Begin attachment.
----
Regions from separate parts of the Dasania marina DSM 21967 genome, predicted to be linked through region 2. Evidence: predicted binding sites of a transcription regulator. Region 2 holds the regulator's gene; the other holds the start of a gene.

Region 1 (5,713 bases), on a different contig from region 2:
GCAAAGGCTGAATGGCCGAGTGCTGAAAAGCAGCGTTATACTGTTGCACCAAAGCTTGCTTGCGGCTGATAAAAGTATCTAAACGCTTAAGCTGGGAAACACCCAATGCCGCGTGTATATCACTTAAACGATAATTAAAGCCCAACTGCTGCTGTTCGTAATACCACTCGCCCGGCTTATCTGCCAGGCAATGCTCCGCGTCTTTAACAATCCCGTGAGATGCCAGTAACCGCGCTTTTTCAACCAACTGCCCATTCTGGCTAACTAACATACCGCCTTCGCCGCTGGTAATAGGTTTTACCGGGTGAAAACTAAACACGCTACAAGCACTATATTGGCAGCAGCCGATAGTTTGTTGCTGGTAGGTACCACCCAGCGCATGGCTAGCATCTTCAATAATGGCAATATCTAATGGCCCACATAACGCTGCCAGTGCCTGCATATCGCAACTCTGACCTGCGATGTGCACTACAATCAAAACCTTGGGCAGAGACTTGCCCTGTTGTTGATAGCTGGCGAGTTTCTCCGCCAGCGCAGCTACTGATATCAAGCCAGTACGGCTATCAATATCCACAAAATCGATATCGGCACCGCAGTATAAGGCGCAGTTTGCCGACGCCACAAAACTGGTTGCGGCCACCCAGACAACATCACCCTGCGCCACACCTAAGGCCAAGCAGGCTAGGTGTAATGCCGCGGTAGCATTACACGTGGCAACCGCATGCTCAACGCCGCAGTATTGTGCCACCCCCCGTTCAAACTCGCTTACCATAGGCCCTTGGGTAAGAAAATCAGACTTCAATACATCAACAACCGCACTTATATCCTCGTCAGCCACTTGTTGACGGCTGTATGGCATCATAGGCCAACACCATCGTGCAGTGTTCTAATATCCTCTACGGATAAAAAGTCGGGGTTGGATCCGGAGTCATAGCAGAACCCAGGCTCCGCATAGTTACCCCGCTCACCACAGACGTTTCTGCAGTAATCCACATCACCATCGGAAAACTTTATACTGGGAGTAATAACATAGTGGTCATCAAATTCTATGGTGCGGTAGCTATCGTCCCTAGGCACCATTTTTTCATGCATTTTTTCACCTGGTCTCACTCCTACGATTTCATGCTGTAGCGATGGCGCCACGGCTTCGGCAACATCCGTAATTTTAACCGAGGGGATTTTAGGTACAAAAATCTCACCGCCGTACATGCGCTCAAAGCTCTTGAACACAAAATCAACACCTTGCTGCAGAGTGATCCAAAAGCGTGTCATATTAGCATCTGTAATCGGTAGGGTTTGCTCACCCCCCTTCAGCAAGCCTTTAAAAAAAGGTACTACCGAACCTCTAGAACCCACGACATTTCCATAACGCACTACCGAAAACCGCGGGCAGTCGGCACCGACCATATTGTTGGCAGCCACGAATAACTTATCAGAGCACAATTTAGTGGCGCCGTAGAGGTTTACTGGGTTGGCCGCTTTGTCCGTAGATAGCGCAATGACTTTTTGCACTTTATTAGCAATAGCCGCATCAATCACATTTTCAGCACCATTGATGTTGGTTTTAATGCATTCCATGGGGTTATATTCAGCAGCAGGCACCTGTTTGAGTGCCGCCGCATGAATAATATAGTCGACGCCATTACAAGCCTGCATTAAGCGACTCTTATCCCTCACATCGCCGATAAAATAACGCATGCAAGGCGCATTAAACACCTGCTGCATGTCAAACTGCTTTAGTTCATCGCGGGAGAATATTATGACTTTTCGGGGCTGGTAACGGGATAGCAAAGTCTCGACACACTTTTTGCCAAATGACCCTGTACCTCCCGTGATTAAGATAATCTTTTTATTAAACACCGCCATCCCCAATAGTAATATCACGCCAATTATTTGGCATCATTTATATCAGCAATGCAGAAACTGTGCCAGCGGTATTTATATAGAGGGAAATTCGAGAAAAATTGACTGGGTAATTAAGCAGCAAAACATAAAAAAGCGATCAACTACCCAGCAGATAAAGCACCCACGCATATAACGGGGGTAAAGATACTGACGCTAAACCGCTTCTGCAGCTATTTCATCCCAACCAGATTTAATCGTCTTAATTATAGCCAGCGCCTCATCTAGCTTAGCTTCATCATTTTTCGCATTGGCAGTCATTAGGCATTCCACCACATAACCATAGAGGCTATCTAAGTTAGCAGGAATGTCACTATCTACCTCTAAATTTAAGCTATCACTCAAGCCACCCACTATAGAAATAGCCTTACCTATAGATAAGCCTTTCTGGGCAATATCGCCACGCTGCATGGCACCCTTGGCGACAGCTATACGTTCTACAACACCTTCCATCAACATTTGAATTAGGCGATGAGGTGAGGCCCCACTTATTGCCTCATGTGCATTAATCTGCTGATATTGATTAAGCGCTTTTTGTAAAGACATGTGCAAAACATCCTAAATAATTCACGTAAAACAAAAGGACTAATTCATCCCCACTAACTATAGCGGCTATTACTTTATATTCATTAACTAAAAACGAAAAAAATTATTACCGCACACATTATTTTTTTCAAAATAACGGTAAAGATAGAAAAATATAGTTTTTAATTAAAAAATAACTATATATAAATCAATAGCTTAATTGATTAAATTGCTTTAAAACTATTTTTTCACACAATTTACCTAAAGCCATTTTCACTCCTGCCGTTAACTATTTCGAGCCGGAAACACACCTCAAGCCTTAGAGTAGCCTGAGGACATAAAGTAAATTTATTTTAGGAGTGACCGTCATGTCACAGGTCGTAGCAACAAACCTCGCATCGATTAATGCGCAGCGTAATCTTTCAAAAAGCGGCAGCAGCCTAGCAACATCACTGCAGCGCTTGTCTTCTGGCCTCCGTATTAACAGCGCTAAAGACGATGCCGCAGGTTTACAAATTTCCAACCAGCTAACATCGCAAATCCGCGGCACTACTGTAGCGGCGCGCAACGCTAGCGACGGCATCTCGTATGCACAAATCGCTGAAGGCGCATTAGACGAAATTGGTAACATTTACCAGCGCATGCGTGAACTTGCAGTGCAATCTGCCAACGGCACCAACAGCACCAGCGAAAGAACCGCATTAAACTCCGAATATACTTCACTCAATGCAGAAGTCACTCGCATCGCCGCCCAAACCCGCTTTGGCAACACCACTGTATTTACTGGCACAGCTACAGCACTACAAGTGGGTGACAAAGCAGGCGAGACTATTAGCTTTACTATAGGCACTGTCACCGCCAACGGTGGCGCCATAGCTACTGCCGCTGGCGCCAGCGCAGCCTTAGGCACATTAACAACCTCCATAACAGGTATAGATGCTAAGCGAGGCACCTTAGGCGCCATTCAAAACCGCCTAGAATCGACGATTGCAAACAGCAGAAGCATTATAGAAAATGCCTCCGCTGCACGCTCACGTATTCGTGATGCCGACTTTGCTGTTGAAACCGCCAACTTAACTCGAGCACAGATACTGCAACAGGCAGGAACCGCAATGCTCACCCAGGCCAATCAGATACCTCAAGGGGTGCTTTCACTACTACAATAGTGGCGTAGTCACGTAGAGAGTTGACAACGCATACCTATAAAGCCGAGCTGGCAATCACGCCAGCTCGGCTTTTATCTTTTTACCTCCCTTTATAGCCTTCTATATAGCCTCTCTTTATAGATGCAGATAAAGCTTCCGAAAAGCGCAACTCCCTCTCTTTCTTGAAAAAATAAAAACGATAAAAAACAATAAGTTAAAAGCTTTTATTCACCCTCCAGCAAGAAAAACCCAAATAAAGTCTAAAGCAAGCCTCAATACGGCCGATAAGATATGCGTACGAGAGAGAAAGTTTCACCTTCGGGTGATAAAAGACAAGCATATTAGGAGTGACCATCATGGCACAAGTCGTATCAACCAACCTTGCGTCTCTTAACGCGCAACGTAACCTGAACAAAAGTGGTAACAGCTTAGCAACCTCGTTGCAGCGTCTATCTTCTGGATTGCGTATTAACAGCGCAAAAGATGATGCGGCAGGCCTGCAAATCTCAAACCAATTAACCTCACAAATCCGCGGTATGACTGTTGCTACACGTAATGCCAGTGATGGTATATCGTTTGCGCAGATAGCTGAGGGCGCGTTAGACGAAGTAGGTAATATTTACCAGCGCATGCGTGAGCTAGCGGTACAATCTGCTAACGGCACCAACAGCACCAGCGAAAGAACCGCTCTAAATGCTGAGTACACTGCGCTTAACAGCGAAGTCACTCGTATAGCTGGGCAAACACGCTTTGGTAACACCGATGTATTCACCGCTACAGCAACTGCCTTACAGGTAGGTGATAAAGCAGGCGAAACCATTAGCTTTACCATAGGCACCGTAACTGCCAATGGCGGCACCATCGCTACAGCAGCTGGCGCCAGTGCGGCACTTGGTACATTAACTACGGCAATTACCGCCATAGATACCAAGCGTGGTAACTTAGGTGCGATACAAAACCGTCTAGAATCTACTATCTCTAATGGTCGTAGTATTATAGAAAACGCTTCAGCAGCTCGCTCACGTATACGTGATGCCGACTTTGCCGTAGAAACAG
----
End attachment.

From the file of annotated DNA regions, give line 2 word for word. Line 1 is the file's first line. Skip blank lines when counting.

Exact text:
Region 1 (5,713 bases), on a different contig from region 2: